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The 2020 and 2021 football conference schedules have been released, and the B1G’s scheduling system seems to like pairing up Wisconsin and Michigan

NCAA Football: Cincinnati at Michigan Rick Osentoski-USA TODAY Sports

Happy Thursday, folks, and welcome to Morning Brews. It has been a long week, but I have the strength to carry on to the weekend - and I hope you do too. The Air Force game is sneaking up on us faster than people running from an abandoned luncheonette curated by Stephen King, but we have a little bit of Michigan Football news to cover before we get to the Falcons. That news is the release of the 2020 and 2021 schedules, and it looks like the team will continue to play Wisconsin on an annual basis for the foreseeable future. I go over why I think Wisconsin keeps getting scheduled and what that means for Michigan below.

As usual, I have scattered clues throughout Morning Brews that combine to reference a song. These clues may be pictures, words, or phrases and may reference lyrics, the artist, and/or the album. This morning there are at least three clues. Fire away down in the comments with your guesses.

Let’s get to it:

Cincinnati v Michigan Photo by Leon Halip/Getty Images

Should the conference schedule inter-divisional games with TV in mind?

On Tuesday, the 2020 and 2021 B1G Conference football schedules were released. Pretty cool, right? For season ticket holders, you get to see what games you’ll be traveling to Ann Arbor for (more on that in a minute). For the rest of us, we get to scope out what future seasons will look like, identify matchups that could alter the course of future seasons, and get an early feel on strength of schedule. With that in mind, I have two takeaways from the 2020 and 2021 schedules.

First, let’s return to season ticket holders. The bad news is that Michigan State and Ohio State will continue to be paired games - with both either being home or away in any given season. As Ace Anbender pointed out after the schedules were released, this isn’t as big a deal as it used to be on a strength of schedule basis. MSU’s fall back to Earth makes two road rivalry games less of an obstacle than it was even a couple years ago when the conference started doing this. For season ticket holders, though, this is a problem.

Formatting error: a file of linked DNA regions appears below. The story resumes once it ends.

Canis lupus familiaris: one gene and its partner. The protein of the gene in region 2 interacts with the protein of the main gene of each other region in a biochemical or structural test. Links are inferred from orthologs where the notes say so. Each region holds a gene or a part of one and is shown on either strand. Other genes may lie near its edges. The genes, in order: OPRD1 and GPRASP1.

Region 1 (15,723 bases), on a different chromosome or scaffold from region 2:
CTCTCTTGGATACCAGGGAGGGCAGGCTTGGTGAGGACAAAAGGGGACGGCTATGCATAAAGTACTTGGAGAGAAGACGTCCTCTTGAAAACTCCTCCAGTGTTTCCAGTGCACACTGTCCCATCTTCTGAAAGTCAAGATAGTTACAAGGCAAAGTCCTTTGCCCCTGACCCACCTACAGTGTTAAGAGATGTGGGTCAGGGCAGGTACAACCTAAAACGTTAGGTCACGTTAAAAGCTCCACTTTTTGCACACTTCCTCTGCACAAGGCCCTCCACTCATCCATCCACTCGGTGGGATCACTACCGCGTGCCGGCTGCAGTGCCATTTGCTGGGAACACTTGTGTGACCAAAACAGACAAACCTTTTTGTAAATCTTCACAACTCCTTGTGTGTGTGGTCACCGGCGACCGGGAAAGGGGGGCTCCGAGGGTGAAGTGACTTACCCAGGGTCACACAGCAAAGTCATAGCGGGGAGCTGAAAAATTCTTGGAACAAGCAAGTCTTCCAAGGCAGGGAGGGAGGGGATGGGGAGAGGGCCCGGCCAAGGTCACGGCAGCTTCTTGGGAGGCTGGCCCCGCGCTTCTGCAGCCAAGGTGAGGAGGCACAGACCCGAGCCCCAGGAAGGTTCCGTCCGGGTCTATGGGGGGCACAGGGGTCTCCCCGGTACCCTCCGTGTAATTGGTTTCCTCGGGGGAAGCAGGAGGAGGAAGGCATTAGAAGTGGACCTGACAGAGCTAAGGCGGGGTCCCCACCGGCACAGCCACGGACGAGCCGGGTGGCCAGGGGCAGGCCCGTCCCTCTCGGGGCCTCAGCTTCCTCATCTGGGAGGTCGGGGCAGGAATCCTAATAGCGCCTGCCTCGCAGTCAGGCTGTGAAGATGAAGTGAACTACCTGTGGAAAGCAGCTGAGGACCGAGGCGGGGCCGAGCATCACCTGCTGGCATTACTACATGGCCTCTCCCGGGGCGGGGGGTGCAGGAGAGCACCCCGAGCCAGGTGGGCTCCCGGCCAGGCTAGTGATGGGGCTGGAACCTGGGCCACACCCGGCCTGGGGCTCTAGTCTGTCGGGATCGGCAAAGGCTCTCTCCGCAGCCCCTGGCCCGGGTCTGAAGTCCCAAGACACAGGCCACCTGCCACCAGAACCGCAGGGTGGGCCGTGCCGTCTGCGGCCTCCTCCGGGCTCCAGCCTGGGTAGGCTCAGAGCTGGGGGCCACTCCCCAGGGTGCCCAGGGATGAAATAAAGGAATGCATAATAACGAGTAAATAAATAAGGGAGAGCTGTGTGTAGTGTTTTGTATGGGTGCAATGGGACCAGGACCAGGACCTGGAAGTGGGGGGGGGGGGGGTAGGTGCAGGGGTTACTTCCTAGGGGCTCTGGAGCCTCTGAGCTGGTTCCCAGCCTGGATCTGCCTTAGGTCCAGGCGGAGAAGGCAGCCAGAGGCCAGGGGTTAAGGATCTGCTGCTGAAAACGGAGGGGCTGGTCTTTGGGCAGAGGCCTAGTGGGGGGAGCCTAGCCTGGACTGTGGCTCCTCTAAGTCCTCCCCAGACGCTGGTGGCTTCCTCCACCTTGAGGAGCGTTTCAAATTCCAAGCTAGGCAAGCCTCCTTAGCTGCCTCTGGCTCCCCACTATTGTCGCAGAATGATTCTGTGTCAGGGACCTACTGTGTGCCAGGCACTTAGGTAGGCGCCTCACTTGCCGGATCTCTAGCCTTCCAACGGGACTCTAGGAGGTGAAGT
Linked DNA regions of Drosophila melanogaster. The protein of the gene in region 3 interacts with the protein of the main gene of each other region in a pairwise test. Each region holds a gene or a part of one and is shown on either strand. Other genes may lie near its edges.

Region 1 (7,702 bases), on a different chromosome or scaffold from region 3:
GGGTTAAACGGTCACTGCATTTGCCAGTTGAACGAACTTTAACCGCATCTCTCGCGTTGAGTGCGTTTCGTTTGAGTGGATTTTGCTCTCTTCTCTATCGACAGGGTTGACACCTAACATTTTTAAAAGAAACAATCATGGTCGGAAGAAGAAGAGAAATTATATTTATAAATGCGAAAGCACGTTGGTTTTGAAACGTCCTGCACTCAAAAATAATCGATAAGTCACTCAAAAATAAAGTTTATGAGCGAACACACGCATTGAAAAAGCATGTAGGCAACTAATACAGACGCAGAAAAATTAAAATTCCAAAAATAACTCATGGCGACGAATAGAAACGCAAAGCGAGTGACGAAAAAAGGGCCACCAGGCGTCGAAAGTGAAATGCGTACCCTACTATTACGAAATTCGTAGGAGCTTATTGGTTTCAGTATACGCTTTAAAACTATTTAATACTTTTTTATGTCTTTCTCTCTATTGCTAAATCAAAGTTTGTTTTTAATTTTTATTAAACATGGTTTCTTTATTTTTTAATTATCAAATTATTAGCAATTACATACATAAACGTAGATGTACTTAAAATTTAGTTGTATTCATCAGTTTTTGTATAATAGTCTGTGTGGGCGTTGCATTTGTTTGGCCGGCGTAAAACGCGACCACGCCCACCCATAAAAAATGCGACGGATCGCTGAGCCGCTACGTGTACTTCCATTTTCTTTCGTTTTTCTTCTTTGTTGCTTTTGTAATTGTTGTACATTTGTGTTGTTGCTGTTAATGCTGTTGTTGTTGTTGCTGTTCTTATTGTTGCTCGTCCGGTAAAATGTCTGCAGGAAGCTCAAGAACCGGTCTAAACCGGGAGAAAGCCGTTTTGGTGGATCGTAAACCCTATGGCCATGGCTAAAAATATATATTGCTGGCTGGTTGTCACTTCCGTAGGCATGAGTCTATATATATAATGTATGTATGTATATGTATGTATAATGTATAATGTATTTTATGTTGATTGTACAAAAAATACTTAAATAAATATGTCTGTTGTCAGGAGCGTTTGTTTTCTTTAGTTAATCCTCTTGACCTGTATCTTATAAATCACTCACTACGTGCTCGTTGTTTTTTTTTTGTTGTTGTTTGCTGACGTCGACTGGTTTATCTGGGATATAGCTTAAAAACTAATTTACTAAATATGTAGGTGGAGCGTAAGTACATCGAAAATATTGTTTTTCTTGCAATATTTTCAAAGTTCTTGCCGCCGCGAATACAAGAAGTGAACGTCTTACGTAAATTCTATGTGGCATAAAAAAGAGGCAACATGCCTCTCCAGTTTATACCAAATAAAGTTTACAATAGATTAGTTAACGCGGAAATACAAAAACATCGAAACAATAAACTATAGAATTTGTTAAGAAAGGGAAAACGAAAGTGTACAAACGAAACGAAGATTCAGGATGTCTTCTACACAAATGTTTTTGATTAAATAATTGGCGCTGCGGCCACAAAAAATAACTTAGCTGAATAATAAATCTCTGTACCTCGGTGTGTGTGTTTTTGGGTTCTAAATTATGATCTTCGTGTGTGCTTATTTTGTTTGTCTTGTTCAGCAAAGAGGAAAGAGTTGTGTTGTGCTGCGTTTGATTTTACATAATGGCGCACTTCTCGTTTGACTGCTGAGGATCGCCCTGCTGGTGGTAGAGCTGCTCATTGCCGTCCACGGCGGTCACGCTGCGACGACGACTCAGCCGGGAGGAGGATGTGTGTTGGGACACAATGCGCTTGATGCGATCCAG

Rather than getting at least one bona fide rivalry game per year, you’re either getting two or zero. Sure, matchups against Penn State and Wisconsin (we’ll return to them in a minute) help to even out the schedule, but it’s not the same. By the way, the 2018 and 2019 Notre Dame games are on the same schedule. As in, ND/MSU/OSU are all away games in 2018 and the three are all home games in 2019. Gameday revenue in 2018 is going to be no bueno. Though, on the other hand, it will go through the roof in 2019 when each of those three games is in Ann Arbor.

Second, concerning Wisconsin, they’re some rules-of-probability-defying Badgers. The way that the B1G’s divisions work is that teams play every other team in their division, plus three of the seven teams from the other division. The three teams from the other conference are supposed to rotate, so that the teams of each division still play each other on a semi-regular basis (the interval is every two to three years). Wisconsin is in the West division and Michigan is in the East. With the release of the 2020 and 2021 schedules, we learned that Michigan will play Wisconsin six years in a row (2016-2021).

Let’s do the math on this. The odds for any one team to be included in the three divisional crossover games is about 42% (3 of 7). That means that the Wolverines and Badgers should face off about four times every ten years (the two to three year interval I mentioned in the last paragraph). What is the probability of the same inter-divisional game being played six years in a row? If the draw is random, and it apparently isn’t, it’s zero point six percent. How often are Michigan State and Ohio State playing Wisconsin over this same period? Twice each (2016 & 2019 for both). The distribution is holding true for them, but not for the Wolverines.